At the Smithsonian Environmental Research Center, Earth Day brought together facilities staff, scientists, office workers, and lab technicians to perform a roadside cleanup of the nearly two-mile long driveway that leads to the large glass building. Over a course of several hours, the volunteers collected twelve 60- pound bags of recyclable material and removed whatever trash they encountered, restoring the area to its “pristine state”, according to Mark Proctor, a Smithsonian Building Manager. The road side cleanup was one of the many ways that facility management staff celebrated Earth Day this year.
National Museum of Air and Space and Udvar-Hazy Center facilities staff planted fifteen White Pine Trees. Those at the National Museum of Natural History held an educational trash excavation outdoors, discovering that 24% of the 227 pounds of trash they sorted through was recyclable material.
Facilities staff from six museums collectively known as “The South Zone” (Aurthur M Sackler Gallery, the Arts and Industries Building, Freer Gallery of Art, Hirshhorn Museum and Sculpture Garden, National Museum of African Art, and the Smithsonian Castle) coordinated and organized a recycling effort that collected 4200 pounds of electronic gear, 300 pounds of paper, 100 ink cartridges, and numerous hazardous waste items throughout the Smithsonian.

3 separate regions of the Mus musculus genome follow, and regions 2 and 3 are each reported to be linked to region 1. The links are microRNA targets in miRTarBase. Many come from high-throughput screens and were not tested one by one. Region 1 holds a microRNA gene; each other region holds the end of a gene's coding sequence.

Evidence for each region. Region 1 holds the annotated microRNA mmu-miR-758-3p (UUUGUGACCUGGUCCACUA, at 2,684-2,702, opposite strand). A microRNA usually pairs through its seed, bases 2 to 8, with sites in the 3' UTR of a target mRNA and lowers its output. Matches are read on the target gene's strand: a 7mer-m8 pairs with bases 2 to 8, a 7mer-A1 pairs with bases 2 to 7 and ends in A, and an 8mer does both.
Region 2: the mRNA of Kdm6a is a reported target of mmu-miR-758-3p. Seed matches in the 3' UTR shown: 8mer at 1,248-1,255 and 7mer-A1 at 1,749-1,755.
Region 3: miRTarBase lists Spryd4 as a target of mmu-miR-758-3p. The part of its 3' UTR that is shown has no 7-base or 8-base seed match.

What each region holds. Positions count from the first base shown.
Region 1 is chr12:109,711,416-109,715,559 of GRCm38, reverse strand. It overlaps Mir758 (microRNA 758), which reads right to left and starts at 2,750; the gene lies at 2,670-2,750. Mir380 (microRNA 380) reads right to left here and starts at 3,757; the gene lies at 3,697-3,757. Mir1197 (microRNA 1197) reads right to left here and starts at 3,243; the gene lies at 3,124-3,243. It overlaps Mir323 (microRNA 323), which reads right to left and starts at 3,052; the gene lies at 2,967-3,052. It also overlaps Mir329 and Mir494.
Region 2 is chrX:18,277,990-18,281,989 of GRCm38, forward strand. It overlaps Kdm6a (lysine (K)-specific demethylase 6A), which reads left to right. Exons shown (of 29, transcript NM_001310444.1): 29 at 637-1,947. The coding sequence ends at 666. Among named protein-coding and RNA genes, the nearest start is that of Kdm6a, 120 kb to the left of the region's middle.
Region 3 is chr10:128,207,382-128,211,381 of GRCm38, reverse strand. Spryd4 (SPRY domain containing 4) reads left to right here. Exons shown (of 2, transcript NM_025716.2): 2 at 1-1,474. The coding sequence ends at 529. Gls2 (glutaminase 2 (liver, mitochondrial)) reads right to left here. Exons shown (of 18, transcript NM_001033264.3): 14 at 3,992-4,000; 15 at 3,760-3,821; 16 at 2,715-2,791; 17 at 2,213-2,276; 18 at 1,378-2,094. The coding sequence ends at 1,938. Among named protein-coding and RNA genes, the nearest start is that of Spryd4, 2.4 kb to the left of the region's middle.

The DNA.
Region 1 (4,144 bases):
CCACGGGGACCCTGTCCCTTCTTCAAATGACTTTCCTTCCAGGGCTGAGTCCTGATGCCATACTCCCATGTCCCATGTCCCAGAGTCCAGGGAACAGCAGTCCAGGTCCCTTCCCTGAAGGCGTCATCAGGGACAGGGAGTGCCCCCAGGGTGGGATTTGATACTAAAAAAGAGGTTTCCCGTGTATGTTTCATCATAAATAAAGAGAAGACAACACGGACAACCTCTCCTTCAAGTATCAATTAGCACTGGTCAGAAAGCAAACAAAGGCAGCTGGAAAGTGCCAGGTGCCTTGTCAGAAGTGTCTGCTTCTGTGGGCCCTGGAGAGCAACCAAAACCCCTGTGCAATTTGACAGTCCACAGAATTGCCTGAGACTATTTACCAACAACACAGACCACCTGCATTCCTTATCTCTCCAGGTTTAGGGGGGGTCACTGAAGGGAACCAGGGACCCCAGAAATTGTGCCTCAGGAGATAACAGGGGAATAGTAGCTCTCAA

“It nearly got to the point that our eight large Gaylord boxes were overflowing” says Stephen Moran, Assistant Facilities Operation Specialist.
Facility management team members set up recycling stations at four sites: the Capitol Gallery, the Hirshhorn museum, the Quad, and the Smithsonian Environmental Research Center. They sorted and categorized the material as it arrived and then packed it for early morning pick up the next day. They also ensured all special work necessary for recycling the Smithsonian’s electronics were completed correctly.
The effort generated about 30% more recyclable material than the year before.
In addition, almost every museum set up tables with educational material that tied facilities work to the environment. These tables were visited by both the general public and Smithsonian staff. Topics included green cleaning, LEED sustainability requirements, how hazardous items are safely discarded, and how automation systems are used to conserve energy.